The Florida citrus industry was already in big trouble even before Hurricane Irma started closing in.
Now experts are worried that the storm could be the final straw that tips many growers into bankruptcy.
The problem until now has not been storms but a disease, known as citrus greening. It's spread by an insect, and leaves the fruit green, bitter and unusable. As a result, Florida orange production has declined by about 50% in just the last five years.
"The citrus industry here is fighting for its very existence," said Lisa Lochridge, spokeswoman for the Florida Fruit & Vegetable Association. "This is the last thing we need."
Even with that reduced production, the state's citrus industry employs more than 45,000 people andgenerates more than $8 billion in total sales, according to state data. If Irma does strike Florida's orchards, it will be an economic disaster for the already struggling industry said Tom Spreen, professor emeritus at the University of Florida.
"If this goes up the peninsula the way some forecasts project, it will do a tremendous amount of damage," said Spreen. "I don't want to get too dramatic and say this will be the end of Florida's citrus industry, but it'd be a big blow."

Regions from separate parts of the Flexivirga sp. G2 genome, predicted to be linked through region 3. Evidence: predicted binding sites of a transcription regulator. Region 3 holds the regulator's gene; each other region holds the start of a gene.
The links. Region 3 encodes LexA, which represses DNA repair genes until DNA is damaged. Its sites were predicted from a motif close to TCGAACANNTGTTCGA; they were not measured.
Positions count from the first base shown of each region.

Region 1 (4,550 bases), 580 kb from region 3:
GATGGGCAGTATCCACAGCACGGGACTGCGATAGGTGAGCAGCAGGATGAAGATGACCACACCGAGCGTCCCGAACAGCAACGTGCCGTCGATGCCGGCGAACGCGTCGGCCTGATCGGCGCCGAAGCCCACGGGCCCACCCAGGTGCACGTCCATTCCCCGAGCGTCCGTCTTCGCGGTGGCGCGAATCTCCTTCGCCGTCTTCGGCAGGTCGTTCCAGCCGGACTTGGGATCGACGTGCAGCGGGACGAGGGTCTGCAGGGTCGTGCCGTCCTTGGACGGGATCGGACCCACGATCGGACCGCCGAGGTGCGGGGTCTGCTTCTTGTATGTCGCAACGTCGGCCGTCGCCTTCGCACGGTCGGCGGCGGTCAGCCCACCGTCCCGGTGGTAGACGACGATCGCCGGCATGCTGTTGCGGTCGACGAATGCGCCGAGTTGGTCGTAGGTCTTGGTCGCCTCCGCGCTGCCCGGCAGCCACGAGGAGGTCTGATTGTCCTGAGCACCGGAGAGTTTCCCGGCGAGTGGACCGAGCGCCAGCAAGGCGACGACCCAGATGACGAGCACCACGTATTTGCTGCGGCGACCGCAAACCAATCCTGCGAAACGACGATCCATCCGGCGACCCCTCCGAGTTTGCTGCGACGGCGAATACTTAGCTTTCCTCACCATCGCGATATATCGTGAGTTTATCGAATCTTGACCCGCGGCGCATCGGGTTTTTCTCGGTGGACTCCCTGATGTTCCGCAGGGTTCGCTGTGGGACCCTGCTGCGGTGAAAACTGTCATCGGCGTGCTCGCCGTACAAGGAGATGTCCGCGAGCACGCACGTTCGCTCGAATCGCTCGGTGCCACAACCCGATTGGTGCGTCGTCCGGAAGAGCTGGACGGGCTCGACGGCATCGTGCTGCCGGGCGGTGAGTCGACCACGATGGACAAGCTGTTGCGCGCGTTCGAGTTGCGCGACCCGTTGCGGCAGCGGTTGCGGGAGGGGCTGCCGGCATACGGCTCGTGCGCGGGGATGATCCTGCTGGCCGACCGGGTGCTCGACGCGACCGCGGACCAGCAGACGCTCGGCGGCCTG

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Meanwhile, prices have climbed steadily for orange juice that's not made from concentrate, to about $7.68 a gallon, up from $5.57 15 years ago, according to statistics from the Florida Department of Citrus.
"The prices have gone up, and it's helped, but at the same time last year many growers were not profitable," said Spreen. "The higher prices did not compensate for the lost production.
Florida's crops are primarily used to produce not-from-concentrate juice, whereas juice made from concentrate is mostly made with oranges imported from Brazil. Growers in California and Texas grow more of the fresh fruit sold directly to consumers, rather than for juice.
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Florida's orange groves haven't had a direct hit since a series of hurricanes came through the state in 2004 and 2005. This time, the orange industry could escape damage if Irma just hits the southern tip of the state and the Florida Keys. But some forecasts expect the storm to turn north and hit many of the groves in central Florida.
If that happens, the lost orange juice production will likely be made up by growers in Mexico and Brazil.
The price of orange juice futures, which are a contract used to insure supplies to wholesale buyers, have been climbing for several days. But Spreen points out that rise doesn't make much sense since those futures are for oranges used to make frozen concentrate juice, rather than the not-from-concentrate juice made from Florida oranges.
"Florida is less than 5% of world supply of [orange juice concentrate]," Spreen said. "If every orange in Florida fell on ground, it's not going to affect the supply very much. It's more psychological type of thing. Traders have to get excited about something."